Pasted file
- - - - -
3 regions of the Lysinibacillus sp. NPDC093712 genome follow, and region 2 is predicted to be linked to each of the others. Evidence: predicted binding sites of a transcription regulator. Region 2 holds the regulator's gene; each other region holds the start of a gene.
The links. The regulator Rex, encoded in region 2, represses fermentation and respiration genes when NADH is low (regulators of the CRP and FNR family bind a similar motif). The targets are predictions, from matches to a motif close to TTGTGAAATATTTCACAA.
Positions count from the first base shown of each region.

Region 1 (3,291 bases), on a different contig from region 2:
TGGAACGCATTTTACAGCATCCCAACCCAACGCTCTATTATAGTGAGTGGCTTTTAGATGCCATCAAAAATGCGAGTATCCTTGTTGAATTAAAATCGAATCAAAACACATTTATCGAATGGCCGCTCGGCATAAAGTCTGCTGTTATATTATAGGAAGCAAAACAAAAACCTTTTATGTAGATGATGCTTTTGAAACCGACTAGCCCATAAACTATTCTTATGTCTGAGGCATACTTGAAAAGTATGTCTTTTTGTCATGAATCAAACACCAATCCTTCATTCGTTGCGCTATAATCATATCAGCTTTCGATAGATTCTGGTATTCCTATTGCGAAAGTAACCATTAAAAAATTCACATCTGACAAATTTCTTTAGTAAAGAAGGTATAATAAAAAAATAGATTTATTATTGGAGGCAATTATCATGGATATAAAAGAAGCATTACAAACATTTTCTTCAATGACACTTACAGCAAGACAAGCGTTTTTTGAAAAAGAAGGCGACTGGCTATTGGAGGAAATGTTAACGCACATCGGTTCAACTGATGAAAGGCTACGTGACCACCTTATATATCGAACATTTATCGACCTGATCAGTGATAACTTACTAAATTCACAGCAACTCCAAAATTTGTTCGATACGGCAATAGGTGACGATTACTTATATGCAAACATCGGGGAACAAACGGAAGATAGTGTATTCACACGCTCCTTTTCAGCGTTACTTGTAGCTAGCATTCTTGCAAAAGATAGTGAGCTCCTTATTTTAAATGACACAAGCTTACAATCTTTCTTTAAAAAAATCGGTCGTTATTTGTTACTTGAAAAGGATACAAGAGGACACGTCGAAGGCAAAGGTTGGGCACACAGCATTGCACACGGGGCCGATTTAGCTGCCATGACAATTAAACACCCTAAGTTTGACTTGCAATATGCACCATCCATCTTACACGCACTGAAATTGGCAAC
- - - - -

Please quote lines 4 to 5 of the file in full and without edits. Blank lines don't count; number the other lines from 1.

Region 1 (3,291 bases), on a different contig from region 2:
TGGAACGCATTTTACAGCATCCCAACCCAACGCTCTATTATAGTGAGTGGCTTTTAGATGCCATCAAAAATGCGAGTATCCTTGTTGAATTAAAATCGAATCAAAACACATTTATCGAATGGCCGCTCGGCATAAAGTCTGCTGTTATATTATAGGAAGCAAAACAAAAACCTTTTATGTAGATGATGCTTTTGAAACCGACTAGCCCATAAACTATTCTTATGTCTGAGGCATACTTGAAAAGTATGTCTTTTTGTCATGAATCAAACACCAATCCTTCATTCGTTGCGCTATAATCATATCAGCTTTCGATAGATTCTGGTATTCCTATTGCGAAAGTAACCATTAAAAAATTCACATCTGACAAATTTCTTTAGTAAAGAAGGTATAATAAAAAAATAGATTTATTATTGGAGGCAATTATCATGGATATAAAAGAAGCATTACAAACATTTTCTTCAATGACACTTACAGCAAGACAAGCGTTTTTTGAAAAAGAAGGCGACTGGCTATTGGAGGAAATGTTAACGCACATCGGTTCAACTGATGAAAGGCTACGTGACCACCTTATATATCGAACATTTATCGACCTGATCAGTGATAACTTACTAAATTCACAGCAACTCCAAAATTTGTTCGATACGGCAATAGGTGACGATTACTTATATGCAAACATCGGGGAACAAACGGAAGATAGTGTATTCACACGCTCCTTTTCAGCGTTACTTGTAGCTAGCATTCTTGCAAAAGATAGTGAGCTCCTTATTTTAAATGACACAAGCTTACAATCTTTCTTTAAAAAAATCGGTCGTTATTTGTTACTTGAAAAGGATACAAGAGGACACGTCGAAGGCAAAGGTTGGGCACACAGCATTGCACACGGGGCCGATTTAGCTGCCATGACAATTAAACACCCTAAGTTTGACTTGCAATATGCACCATCCATCTTACACGCACTGAAATTGGCAAC